‘Murdered’ the lady repeated, staring at him with hollow eyes, ‘Murdered in my bed, the wicked devils.’

He stared back at her stolidly, refusing to be frightened, and a look of impatience came into her ravaged face. ‘Murdered,’ she repeated slowly, as if to a backward child. ‘October the second, it was, in the year of disgrace, 1872’

‘That’s a long time ago. I should forget it if I were you,’ John said, and was surprised how high his voice sounded, almost like a scream. It seemed a long way to take a practical joke. It occurred to him that perhaps the lady was mad.

‘Don’t you believe me?’ the apparition asked, her icy breath chilling his cheek.

‘No, he said. His pulse was racing now. He was burning and shivering. It wasn’t fear, he told himself.

‘Look at me!’ she came nearer and John backed away until he was against the wall. He did not want to look at her. His glasses must be misting up in the freezing air, and that was why her face seemed to be melting, dripping from her bones like candle wax.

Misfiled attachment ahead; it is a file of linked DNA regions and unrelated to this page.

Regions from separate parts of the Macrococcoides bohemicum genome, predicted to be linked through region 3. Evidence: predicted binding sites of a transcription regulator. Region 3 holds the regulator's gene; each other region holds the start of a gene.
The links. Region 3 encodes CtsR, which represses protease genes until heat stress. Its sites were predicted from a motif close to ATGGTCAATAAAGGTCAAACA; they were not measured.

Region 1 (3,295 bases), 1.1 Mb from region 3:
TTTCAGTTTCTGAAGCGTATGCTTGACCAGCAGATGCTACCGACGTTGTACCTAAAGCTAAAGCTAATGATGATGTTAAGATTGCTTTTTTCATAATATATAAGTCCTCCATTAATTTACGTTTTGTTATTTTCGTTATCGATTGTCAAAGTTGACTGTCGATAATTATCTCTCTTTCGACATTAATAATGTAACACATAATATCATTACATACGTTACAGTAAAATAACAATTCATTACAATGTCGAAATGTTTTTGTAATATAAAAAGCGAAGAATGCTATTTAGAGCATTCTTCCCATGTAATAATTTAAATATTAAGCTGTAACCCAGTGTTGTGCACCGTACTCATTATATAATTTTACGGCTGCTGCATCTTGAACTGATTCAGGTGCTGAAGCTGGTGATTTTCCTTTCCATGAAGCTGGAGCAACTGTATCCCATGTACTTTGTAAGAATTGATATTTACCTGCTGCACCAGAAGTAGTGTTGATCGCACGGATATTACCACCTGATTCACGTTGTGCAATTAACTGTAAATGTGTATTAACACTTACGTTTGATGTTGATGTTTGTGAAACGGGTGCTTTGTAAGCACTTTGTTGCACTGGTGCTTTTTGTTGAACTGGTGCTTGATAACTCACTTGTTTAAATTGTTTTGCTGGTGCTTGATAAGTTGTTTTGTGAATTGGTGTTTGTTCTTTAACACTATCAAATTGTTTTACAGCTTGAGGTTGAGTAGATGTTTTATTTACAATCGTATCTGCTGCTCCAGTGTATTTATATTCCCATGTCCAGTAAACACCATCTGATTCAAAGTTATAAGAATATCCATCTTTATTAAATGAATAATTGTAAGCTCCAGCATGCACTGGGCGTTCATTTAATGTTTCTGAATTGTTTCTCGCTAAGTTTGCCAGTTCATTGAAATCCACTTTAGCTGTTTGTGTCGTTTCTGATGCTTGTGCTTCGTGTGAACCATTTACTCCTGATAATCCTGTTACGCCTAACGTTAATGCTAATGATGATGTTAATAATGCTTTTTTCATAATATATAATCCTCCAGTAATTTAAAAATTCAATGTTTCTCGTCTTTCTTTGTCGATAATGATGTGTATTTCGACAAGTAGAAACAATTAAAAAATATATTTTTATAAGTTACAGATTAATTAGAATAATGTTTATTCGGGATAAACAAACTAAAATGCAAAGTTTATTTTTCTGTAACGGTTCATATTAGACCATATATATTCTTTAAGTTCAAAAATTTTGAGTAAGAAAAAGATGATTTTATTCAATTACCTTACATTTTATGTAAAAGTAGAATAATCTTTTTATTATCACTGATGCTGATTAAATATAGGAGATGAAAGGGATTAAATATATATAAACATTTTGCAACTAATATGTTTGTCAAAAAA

‘Oh, please! You must believe in me, you must.’ The lady moaned. ‘Even the gods die for want of faith. I need your fear. I can only exist in your mind. Oh please believe in me, or I am lost.’

‘ I am sorry,’ John said stubbornly, his teeth chattering. ‘I don’t believe in ghosts. I don’t and I won’t.’

The figure seemed to dwindle, fading away like smoke. ‘please,’ it wailed faintly. ‘Oh , please believe in me!’

John was shaking all over now, but he managed to say ‘No.’

‘Oh I am murdered, murdered!’ sighed the ghost, its voice failing. Then it was gone. The boy, his back to the wall, slid slowly down till he was sitting on the floor. His face was white, fixed, terrified.

‘She’s gone! She’s gone. You did it.’ The girl cried, smiling and clapping her hands together.

‘It –it was a trick!’ he babbled. ‘I know it was! You had a hidden projector. A video tape! It’s just a trick. You had something up your sleeve!’

The girl was dancing on the floor. Her feet made no sound on the bare boards. They left no prints in the dust. Now she danced in front of mirror and there was no reflection. Her eyes were shining, literally shining like twin lamps.